Mohamed ElBaradei pulled out of the race for the Egyptian presidency on Saturday, with the Nobel Peace Prize winner saying the previous regime was still running the country, which has been governed by army generals since Hosni Mubarak was deposed last year.
My conscience does not permit me to run for the presidency or any other official position unless it is within a real democratic system, said the former head of the United Nations nuclear watchdog, once seen as a leading contender for the presidency.
ElBaradei has been a vocal critic of the military council that has been governing Egypt since Mubarak was toppled in February, swept from power by mass protests driven by demands for accountable and democratic government.
The military council's opponents say it is seeking to preserve power and privilege in the post-Mubarak era and do not believe the generals' repeated promises that they will surrender power to civilian rule at the end of June.
Headed by the man who was Mubarak's defense minister for two decades, the military council says it has no interest in government and is working to move Egypt toward democracy.
ElBaradei took aim at the way the transition was being managed. The randomness and the mismanagement of the transitional period are pushing the country away from the aims of the revolution, he said in a statement.
His remarks added to a recent wave of criticism targeting the generals. Former U.S. President Jimmy Carter said this week they looked unlikely to surrender all of their powers by the middle of the year, as promised.
His Carter Center, which has been monitoring the legislative elections, said the council's lack of transparency had created uncertainty about their commitment to full civilian leadership.
ElBaradei was head of the International Atomic Energy Agency from 1997 to 2009. In 2010, he returned to Egypt and began to speak out against Mubarak's rule. He took part in the protests that led to Mubarak's downfall on Feb. 11.
A favorite of Egyptian liberals and pro-democracy activists, the bespectacled lawyer was initially seen as a leading candidate for the presidency.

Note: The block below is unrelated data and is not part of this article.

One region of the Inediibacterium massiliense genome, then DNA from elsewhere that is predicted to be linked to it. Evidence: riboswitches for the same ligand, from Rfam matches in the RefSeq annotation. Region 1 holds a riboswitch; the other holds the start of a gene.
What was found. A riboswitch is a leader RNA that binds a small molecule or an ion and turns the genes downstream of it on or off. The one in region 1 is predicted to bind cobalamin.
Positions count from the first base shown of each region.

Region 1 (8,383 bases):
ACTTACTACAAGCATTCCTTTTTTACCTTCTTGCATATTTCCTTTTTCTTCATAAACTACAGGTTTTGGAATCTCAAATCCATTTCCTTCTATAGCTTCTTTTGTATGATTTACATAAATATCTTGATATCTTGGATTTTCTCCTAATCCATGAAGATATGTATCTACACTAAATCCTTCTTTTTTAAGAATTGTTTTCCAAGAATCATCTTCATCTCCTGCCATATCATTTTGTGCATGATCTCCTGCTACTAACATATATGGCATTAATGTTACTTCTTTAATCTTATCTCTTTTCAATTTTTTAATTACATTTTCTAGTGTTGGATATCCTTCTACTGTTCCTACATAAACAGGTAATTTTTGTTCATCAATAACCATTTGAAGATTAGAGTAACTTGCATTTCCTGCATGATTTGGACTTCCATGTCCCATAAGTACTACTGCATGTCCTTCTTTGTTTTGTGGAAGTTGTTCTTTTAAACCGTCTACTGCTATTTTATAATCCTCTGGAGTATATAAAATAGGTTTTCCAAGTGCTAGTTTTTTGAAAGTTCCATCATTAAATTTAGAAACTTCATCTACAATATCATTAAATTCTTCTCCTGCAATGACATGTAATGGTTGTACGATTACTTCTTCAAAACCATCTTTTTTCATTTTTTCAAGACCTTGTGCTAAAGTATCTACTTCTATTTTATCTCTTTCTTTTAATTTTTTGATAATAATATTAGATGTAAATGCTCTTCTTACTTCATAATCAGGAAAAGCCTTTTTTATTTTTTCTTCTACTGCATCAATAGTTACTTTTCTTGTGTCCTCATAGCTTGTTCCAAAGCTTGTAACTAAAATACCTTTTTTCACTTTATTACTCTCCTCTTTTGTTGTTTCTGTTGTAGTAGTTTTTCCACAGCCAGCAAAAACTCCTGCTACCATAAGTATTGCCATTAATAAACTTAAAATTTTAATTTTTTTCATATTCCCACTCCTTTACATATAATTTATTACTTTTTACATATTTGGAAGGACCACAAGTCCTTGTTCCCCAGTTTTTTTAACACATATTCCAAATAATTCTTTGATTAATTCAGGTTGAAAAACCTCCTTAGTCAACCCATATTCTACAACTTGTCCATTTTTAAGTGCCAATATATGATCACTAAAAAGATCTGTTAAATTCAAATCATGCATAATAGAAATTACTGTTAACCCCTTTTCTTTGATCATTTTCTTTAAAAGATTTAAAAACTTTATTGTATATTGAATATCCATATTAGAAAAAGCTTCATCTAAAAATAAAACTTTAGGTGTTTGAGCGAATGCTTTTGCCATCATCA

However, ElBaradei's campaign had been weakened by divisions. In November, some of his campaigners quit, saying he had become cut off from his grassroots base.
ElBaradei acknowledges he may not have the grassroots support to win in this presidential election, said political analyst and activist Hassan Nafaa. He also realizes that the next president will not have full powers and will be bound by the current system, he added.
By pulling out of the presidential race, he is aligning himself with the youth movement and the liberals, who have been sidelined in the interim process by Islamists.
The strongest political force in the country, Islamist groups have dominated the elections for the lower house of parliament that got under way in November and are now coming to a close.
The Muslim Brotherhood, founded in 1928, says it has won 46 percent of the seats, with the more hardline Nour Party winning some 23 percent of the seats.
One of Egypt's main liberal political parties said last Monday it would boycott upper-house elections this month in protest against what it says were violations committed by Islamist parties in earlier voting rounds.
ElBaradei said he would now work to help Egypt's youth become part of the political process.
Reflecting on the achievements of the uprising, he said: The most important gain is that the barrier of fear has been broken and that the people have regained their faith that they are capable of change.
(Additional reporting by Lin Noueihed; Writing by Tom Perry; Editing by Matthew Jones)